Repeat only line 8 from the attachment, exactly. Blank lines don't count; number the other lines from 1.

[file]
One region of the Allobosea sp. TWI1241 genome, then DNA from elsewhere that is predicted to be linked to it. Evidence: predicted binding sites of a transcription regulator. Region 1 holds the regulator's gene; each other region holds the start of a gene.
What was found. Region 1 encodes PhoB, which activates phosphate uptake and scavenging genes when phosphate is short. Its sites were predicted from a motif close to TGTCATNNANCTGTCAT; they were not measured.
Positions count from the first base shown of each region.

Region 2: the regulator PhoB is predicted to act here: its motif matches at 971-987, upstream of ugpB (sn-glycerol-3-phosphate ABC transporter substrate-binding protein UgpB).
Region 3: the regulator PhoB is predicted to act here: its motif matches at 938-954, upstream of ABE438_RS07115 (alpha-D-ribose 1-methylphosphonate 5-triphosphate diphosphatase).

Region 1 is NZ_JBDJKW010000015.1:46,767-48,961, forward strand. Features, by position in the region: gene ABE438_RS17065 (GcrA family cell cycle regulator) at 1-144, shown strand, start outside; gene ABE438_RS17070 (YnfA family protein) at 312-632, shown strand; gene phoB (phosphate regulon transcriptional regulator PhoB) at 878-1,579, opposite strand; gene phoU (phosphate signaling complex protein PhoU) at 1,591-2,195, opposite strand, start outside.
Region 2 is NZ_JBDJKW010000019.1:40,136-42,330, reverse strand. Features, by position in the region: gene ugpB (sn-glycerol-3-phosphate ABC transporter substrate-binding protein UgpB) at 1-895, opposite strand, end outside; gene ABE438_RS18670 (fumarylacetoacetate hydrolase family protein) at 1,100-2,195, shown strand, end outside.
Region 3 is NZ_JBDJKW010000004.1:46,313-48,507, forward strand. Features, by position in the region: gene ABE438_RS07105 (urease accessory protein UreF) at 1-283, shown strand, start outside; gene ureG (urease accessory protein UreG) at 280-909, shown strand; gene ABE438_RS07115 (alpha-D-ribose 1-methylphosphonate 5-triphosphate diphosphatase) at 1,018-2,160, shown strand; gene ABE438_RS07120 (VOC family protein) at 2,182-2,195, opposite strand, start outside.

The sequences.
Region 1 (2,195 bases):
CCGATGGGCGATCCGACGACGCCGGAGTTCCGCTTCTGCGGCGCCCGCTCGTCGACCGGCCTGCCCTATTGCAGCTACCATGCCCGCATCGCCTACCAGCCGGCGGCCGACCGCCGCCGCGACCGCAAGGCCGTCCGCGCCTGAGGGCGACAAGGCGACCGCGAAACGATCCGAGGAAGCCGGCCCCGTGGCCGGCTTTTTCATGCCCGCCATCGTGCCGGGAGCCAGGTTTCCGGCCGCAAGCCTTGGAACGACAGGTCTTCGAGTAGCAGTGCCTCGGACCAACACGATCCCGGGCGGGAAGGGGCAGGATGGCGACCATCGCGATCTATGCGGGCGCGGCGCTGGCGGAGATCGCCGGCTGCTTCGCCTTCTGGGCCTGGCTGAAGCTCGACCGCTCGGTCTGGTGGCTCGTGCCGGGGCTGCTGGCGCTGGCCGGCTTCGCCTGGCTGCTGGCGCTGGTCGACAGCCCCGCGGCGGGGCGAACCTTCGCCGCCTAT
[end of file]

Region 3 is NZ_JBDJKW010000004.1:46,313-48,507, forward strand. Features, by position in the region: gene ABE438_RS07105 (urease accessory protein UreF) at 1-283, shown strand, start outside; gene ureG (urease accessory protein UreG) at 280-909, shown strand; gene ABE438_RS07115 (alpha-D-ribose 1-methylphosphonate 5-triphosphate diphosphatase) at 1,018-2,160, shown strand; gene ABE438_RS07120 (VOC family protein) at 2,182-2,195, opposite strand, start outside.